Cassandra: That’s a slightly different thing. It’s connected, very much so, with actual cursing, because if you’re declaring an intent of ill will against someone, you might as well be cursing. But there is something I call The Look, which can stop people in their tracks and that could be translated as the Evil Eye, if you’re on the receiving end of it. I utilise that occasionally, don’t I? [to Laetitia] especially to men, if they’re getting above themselves. All you’re doing is fixing that person with a steady gaze, and just say to them, ever so nicely, ‘I really wouldn’t get on the wrong side of a witch, if I were you, because she could do all sorts of things’. Not that I would necessarily do them, but just that I have the ability to do so. In other words, ‘Don’t push me! Back off, or else!’. And it works! [To Laetitia] You’ve seen grown men on their knees.
JT: That’s about protection, rather than malice.
Cassandra: It is. But every woman has the ability. I’ve yet to see it in a man. I’m not saying they don’t have it, but I’ve yet to see it. All you’re doing is planting a seed. If something then happens to that person, that’s down to them and their own fear. I didn’t do anything, I just looked! So you see, a little bit of Cunning comes into it. I wouldn’t deliberately hurt anyone with no reason. You have to be able to take responsibility for what you do. What you give out, you’ll get back, with interest. You have to be very clear about your altruism; is it in place? Do you have a clear conscience? Are you acting with integrity? And if it’s an absolute bastard out there, seriously hurting people, then yeah, of course. I would protect my community. And I have done in the past.

I hadn’t seen any sign of Clutterbuck, Laetitia’s (black) cat and familiar. A little disappointing, but I asked about his place in their lives. [Some of this conversation is in the Curve feature, so can’t be included here, but here’s the rest.]
Laetitia: I got him from the RSPCA. I didn’t know that he would become my familiar. Not all animals are interested in magical work. He’s always there, he’s very interested in the work I do and he helps me with things. He seems to stay with me longer when I’m working on things. He can feel things that are coming from me.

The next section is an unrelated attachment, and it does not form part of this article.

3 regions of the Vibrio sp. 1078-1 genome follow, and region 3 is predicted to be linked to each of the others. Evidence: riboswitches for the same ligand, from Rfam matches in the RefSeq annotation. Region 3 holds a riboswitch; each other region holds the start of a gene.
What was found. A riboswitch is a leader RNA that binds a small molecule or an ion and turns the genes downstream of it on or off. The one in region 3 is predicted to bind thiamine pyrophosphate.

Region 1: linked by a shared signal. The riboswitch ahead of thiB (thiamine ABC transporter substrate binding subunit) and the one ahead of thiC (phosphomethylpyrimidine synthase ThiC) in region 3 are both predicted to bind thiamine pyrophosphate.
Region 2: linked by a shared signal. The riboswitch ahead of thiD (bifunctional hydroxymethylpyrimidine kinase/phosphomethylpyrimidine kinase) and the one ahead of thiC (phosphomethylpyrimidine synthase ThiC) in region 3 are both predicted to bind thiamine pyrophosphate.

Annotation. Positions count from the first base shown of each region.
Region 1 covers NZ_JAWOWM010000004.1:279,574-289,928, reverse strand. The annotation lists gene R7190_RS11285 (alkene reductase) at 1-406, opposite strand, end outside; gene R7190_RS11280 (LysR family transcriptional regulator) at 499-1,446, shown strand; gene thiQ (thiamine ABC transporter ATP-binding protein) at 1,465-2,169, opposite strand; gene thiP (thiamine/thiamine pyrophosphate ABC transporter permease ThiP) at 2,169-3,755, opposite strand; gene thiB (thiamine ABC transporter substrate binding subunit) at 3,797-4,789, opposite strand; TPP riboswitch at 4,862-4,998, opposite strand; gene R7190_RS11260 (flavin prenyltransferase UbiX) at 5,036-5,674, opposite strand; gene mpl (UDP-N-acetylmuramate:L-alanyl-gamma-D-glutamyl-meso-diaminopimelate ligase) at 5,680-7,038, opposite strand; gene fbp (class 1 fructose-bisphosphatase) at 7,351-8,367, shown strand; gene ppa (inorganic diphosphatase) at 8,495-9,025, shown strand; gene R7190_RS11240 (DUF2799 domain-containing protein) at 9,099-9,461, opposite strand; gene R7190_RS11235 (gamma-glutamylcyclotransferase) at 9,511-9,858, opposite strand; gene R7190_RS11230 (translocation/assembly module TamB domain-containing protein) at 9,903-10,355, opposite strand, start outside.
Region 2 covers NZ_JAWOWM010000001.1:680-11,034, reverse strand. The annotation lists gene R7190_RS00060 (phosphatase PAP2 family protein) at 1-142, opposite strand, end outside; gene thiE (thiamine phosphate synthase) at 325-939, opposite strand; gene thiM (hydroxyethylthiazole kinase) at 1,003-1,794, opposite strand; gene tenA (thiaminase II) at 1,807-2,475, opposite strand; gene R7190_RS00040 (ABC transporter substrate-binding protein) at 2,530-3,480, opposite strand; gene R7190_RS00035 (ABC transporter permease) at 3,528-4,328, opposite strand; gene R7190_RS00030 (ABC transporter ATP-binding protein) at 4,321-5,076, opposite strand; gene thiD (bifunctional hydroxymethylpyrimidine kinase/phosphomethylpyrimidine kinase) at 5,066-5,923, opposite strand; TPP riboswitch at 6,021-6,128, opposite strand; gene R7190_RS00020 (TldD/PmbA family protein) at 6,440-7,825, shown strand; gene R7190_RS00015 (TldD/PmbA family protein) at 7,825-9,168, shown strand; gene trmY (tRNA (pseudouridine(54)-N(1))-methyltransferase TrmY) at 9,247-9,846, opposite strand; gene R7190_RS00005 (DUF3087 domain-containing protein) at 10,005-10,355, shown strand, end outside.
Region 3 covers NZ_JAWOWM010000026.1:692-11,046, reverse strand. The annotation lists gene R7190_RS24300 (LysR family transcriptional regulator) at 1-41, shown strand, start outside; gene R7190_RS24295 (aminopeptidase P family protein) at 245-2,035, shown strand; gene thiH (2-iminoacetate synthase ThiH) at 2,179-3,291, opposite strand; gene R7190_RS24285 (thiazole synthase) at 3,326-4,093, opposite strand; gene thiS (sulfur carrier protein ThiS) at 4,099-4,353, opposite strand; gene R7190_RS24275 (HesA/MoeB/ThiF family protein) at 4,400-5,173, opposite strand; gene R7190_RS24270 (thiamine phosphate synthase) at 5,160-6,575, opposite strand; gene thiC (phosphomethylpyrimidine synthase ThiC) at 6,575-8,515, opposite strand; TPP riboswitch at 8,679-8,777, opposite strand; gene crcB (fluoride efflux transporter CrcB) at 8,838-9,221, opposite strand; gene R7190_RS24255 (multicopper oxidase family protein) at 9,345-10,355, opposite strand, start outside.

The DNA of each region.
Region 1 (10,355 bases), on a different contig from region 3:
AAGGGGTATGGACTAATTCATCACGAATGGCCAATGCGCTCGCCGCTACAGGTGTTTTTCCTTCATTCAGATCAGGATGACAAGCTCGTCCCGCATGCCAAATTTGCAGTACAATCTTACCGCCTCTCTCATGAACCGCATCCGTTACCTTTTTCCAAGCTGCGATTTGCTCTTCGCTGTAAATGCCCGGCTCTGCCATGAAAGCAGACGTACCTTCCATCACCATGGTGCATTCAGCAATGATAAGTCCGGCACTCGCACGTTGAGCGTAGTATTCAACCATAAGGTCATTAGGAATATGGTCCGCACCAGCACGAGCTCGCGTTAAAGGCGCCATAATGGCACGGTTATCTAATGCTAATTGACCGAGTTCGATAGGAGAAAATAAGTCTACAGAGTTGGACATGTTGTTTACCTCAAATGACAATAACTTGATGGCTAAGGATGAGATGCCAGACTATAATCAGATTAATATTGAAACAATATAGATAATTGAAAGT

JT: And is he okay? I heard he’d been in the wars recently.
Laetitia: Oh, he got hit by a car and broke his jaw, it was just outside, I think. [At this point Cassandra finally gets the hint and goes to find Clutterbuck.] He had to have his jaw wired together. He’s more careful now. And he’s a big cat…
Cassandra [carrying him in]: He’s huge! He’s like a small bear.
Laetitia: He’s an excellent hunter as well.
Cassandra: That’s what I like about him!
JT: I heard from someone at the RSPCA that black cats are still much, much harder to place than any other, and that’s because of the…
Cassandra: Associations!
JT: I was quite surprised at that, that people still make that association.
Cassandra: It’s particularly bad in America, apparently. My book [Village Wisewoman] has a bit in about Mab [her familiar, a cat who passed on a few years back but who still has a presence in the house] and familiars in particular. It’s a relationship that does or doesn’t happen. It certainly did with Mab, there’s this peculiar mirroring thing that can happen; when things happen to you it happens to them, too and vice versa. Mab was particularly good with animal magic – and still is – from the spirit world. She was brilliant. Clutterbuck is extremely good in other ways.
Laetitia: I’ve owned a lot of cats but this is my first familiar.
That was the end of the interview: I was busy fussing Clutterbuck. He is indeed huge, very friendly, and his fur has a lovely, strong texture to it. We talked about Boekka, the ‘Scary Morris’ dance troupe founded by the pair, which has featured a couple of times on British tv and then it was time to leave. I played a Coil cd on the drive home and that, along with the conversation, put me in a very interesting headspace. Out of necessity I’ve only scratched the surface of what the pair do – I’d have loved to have gone into more detail, especially about Laetitia’s work as a Spirit Medium. Perhaps another time. All the way through the interview I had this bizarre feeling that we’d met before; I felt unusually comfortable with what was essentially a pair of strangers.

Village Wisewoman

Cassandra’s blog

Laetitia’s blog